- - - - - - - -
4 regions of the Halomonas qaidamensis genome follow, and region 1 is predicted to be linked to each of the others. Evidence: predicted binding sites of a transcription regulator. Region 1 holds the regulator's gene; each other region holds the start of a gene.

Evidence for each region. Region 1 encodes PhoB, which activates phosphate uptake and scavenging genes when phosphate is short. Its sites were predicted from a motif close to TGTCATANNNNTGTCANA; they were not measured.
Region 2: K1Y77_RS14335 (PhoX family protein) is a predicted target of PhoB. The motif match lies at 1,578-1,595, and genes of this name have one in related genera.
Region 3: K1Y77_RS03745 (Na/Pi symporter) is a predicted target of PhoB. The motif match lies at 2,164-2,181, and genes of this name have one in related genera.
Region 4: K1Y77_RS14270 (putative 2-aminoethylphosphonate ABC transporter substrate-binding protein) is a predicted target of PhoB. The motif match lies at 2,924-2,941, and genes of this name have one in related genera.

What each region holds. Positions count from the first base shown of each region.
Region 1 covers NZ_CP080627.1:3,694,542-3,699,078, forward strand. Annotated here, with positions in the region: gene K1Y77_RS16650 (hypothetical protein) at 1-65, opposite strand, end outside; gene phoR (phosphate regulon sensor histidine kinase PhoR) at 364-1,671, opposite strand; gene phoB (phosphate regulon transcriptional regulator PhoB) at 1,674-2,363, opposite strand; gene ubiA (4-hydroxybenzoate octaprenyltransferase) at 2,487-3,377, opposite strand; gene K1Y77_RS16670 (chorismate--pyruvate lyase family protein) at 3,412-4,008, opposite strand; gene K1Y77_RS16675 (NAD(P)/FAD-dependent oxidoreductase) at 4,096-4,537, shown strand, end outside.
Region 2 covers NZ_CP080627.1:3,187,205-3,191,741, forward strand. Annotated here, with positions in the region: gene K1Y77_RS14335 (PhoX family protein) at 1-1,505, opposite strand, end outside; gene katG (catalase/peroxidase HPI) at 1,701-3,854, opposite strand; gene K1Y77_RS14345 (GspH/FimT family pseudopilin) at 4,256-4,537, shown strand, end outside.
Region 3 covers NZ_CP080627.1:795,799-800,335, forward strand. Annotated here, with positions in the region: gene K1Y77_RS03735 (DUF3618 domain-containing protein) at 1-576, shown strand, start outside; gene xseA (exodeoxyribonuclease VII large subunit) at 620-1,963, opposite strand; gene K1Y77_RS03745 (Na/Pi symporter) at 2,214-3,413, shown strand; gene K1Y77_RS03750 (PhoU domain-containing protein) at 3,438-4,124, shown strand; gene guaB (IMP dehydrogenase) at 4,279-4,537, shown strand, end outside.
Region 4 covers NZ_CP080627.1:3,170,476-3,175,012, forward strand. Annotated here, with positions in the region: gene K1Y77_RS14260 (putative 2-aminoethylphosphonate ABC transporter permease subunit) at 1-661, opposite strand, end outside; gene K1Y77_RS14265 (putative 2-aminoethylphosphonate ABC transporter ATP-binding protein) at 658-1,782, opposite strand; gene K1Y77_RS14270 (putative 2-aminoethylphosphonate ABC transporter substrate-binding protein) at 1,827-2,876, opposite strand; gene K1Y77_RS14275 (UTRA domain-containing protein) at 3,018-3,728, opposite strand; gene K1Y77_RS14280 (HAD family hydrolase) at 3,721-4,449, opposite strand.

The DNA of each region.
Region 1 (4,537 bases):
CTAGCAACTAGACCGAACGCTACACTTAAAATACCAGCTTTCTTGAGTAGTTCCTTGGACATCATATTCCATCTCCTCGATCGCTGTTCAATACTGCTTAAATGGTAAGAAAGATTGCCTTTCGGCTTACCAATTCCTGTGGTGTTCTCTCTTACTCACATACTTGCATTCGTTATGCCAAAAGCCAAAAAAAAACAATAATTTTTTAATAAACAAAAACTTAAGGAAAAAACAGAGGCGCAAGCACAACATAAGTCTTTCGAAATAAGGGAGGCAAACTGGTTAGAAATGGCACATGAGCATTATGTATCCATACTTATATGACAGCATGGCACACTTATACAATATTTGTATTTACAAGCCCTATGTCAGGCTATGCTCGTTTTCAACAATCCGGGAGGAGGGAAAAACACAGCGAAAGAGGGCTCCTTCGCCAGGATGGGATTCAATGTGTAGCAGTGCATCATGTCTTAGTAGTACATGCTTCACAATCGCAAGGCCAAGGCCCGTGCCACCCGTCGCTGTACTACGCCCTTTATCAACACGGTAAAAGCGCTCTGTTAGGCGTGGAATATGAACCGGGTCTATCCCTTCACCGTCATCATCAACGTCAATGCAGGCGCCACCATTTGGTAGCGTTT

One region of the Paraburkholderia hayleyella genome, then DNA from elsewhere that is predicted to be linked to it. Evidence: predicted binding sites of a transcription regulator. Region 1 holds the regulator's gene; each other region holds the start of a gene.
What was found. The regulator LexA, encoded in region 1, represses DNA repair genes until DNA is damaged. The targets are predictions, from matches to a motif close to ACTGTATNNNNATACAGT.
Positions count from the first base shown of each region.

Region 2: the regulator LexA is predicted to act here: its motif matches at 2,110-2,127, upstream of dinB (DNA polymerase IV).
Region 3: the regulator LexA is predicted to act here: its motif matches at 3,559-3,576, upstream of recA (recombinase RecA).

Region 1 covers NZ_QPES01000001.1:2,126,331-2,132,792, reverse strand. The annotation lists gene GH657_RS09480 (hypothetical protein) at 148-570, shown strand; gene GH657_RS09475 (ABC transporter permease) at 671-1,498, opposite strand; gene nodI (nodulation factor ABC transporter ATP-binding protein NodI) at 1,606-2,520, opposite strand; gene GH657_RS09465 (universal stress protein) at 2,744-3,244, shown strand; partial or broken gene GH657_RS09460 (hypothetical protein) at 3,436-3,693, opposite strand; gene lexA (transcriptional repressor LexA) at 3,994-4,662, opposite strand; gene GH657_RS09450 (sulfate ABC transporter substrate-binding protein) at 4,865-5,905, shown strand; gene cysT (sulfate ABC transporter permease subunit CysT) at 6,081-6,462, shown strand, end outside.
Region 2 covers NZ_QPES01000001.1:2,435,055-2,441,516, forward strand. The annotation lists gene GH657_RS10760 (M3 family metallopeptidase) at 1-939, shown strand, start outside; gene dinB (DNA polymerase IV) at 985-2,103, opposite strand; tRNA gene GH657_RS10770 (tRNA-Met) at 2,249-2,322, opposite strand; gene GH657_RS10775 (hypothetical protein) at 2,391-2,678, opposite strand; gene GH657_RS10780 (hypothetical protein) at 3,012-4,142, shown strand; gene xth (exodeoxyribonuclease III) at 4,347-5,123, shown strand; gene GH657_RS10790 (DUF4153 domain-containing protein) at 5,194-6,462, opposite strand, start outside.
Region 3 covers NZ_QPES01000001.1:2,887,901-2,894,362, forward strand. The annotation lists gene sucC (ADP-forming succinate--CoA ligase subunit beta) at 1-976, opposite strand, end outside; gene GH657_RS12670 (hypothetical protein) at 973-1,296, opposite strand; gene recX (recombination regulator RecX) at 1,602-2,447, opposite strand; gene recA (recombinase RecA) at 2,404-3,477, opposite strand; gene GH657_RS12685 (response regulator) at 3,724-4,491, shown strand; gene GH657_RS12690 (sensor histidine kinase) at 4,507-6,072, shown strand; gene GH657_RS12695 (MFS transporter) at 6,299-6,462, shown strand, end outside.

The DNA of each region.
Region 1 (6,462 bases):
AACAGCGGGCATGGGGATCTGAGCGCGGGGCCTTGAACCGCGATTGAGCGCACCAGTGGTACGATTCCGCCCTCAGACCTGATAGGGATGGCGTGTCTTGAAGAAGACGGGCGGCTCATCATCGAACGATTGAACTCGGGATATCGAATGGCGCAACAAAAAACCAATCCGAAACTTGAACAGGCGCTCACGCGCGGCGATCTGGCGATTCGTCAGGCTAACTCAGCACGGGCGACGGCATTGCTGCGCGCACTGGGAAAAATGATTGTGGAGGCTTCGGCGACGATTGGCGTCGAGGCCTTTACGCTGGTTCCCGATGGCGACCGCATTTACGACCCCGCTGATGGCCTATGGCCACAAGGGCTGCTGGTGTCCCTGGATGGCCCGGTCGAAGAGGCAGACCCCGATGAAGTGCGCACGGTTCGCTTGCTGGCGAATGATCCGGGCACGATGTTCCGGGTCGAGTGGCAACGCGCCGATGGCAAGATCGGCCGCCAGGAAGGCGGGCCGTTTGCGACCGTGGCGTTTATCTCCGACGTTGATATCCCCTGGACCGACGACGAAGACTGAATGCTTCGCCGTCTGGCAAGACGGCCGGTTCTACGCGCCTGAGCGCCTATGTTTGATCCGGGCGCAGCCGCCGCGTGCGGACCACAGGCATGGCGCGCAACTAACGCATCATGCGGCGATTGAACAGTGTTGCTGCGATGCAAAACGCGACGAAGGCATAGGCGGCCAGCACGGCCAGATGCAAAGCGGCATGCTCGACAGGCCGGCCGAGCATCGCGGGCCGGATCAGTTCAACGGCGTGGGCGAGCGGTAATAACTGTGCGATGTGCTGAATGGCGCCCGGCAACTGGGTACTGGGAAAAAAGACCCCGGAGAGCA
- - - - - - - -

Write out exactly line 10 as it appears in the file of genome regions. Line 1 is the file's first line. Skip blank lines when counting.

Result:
Region 4 covers NZ_CP080627.1:3,170,476-3,175,012, forward strand. Annotated here, with positions in the region: gene K1Y77_RS14260 (putative 2-aminoethylphosphonate ABC transporter permease subunit) at 1-661, opposite strand, end outside; gene K1Y77_RS14265 (putative 2-aminoethylphosphonate ABC transporter ATP-binding protein) at 658-1,782, opposite strand; gene K1Y77_RS14270 (putative 2-aminoethylphosphonate ABC transporter substrate-binding protein) at 1,827-2,876, opposite strand; gene K1Y77_RS14275 (UTRA domain-containing protein) at 3,018-3,728, opposite strand; gene K1Y77_RS14280 (HAD family hydrolase) at 3,721-4,449, opposite strand.